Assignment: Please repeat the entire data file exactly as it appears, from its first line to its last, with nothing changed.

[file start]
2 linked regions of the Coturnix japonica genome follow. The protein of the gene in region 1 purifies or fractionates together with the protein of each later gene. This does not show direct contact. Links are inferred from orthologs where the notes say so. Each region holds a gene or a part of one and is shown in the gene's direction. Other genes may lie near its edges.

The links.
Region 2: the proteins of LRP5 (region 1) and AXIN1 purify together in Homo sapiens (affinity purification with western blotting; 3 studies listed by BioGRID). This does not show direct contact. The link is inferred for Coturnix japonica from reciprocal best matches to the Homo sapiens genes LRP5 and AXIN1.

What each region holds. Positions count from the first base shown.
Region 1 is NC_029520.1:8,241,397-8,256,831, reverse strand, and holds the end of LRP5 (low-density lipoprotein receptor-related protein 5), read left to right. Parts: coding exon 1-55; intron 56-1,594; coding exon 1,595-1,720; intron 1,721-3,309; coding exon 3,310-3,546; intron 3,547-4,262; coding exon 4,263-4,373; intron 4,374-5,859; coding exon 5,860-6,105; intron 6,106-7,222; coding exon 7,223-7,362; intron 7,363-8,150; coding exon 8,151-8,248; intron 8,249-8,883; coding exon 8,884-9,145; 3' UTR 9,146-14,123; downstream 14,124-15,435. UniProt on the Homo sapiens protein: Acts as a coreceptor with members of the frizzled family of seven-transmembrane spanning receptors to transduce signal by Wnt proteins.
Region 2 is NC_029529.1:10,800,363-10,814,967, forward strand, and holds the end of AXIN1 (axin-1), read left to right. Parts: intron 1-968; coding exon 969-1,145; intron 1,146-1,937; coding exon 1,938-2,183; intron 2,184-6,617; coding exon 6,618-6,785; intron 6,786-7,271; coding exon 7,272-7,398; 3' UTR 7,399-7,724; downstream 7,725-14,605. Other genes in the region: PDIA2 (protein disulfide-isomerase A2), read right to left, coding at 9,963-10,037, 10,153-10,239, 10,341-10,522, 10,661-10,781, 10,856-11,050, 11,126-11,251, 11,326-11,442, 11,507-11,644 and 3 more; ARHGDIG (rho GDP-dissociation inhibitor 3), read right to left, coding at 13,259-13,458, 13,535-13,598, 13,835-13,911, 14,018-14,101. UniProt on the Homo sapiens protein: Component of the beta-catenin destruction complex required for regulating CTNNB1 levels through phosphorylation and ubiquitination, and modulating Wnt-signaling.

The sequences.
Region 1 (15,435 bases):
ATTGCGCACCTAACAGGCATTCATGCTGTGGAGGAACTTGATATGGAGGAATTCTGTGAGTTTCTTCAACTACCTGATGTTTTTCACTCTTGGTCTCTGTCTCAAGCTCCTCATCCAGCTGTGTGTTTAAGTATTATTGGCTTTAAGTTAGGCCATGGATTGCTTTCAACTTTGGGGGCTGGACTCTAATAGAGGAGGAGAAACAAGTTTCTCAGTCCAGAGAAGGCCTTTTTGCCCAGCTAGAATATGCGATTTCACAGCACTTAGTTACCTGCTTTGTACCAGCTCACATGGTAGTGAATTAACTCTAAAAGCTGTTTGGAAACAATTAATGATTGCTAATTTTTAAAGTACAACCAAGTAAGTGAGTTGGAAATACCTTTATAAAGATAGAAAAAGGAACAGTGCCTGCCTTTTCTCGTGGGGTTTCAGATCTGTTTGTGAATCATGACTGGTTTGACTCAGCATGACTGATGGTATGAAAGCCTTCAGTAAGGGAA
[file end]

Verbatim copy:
2 linked regions of the Coturnix japonica genome follow. The protein of the gene in region 1 purifies or fractionates together with the protein of each later gene. This does not show direct contact. Links are inferred from orthologs where the notes say so. Each region holds a gene or a part of one and is shown in the gene's direction. Other genes may lie near its edges.

The links.
Region 2: the proteins of LRP5 (region 1) and AXIN1 purify together in Homo sapiens (affinity purification with western blotting; 3 studies listed by BioGRID). This does not show direct contact. The link is inferred for Coturnix japonica from reciprocal best matches to the Homo sapiens genes LRP5 and AXIN1.

What each region holds. Positions count from the first base shown.
Region 1 is NC_029520.1:8,241,397-8,256,831, reverse strand, and holds the end of LRP5 (low-density lipoprotein receptor-related protein 5), read left to right. Parts: coding exon 1-55; intron 56-1,594; coding exon 1,595-1,720; intron 1,721-3,309; coding exon 3,310-3,546; intron 3,547-4,262; coding exon 4,263-4,373; intron 4,374-5,859; coding exon 5,860-6,105; intron 6,106-7,222; coding exon 7,223-7,362; intron 7,363-8,150; coding exon 8,151-8,248; intron 8,249-8,883; coding exon 8,884-9,145; 3' UTR 9,146-14,123; downstream 14,124-15,435. UniProt on the Homo sapiens protein: Acts as a coreceptor with members of the frizzled family of seven-transmembrane spanning receptors to transduce signal by Wnt proteins.
Region 2 is NC_029529.1:10,800,363-10,814,967, forward strand, and holds the end of AXIN1 (axin-1), read left to right. Parts: intron 1-968; coding exon 969-1,145; intron 1,146-1,937; coding exon 1,938-2,183; intron 2,184-6,617; coding exon 6,618-6,785; intron 6,786-7,271; coding exon 7,272-7,398; 3' UTR 7,399-7,724; downstream 7,725-14,605. Other genes in the region: PDIA2 (protein disulfide-isomerase A2), read right to left, coding at 9,963-10,037, 10,153-10,239, 10,341-10,522, 10,661-10,781, 10,856-11,050, 11,126-11,251, 11,326-11,442, 11,507-11,644 and 3 more; ARHGDIG (rho GDP-dissociation inhibitor 3), read right to left, coding at 13,259-13,458, 13,535-13,598, 13,835-13,911, 14,018-14,101. UniProt on the Homo sapiens protein: Component of the beta-catenin destruction complex required for regulating CTNNB1 levels through phosphorylation and ubiquitination, and modulating Wnt-signaling.

The sequences.
Region 1 (15,435 bases):
ATTGCGCACCTAACAGGCATTCATGCTGTGGAGGAACTTGATATGGAGGAATTCTGTGAGTTTCTTCAACTACCTGATGTTTTTCACTCTTGGTCTCTGTCTCAAGCTCCTCATCCAGCTGTGTGTTTAAGTATTATTGGCTTTAAGTTAGGCCATGGATTGCTTTCAACTTTGGGGGCTGGACTCTAATAGAGGAGGAGAAACAAGTTTCTCAGTCCAGAGAAGGCCTTTTTGCCCAGCTAGAATATGCGATTTCACAGCACTTAGTTACCTGCTTTGTACCAGCTCACATGGTAGTGAATTAACTCTAAAAGCTGTTTGGAAACAATTAATGATTGCTAATTTTTAAAGTACAACCAAGTAAGTGAGTTGGAAATACCTTTATAAAGATAGAAAAAGGAACAGTGCCTGCCTTTTCTCGTGGGGTTTCAGATCTGTTTGTGAATCATGACTGGTTTGACTCAGCATGACTGATGGTATGAAAGCCTTCAGTAAGGGAA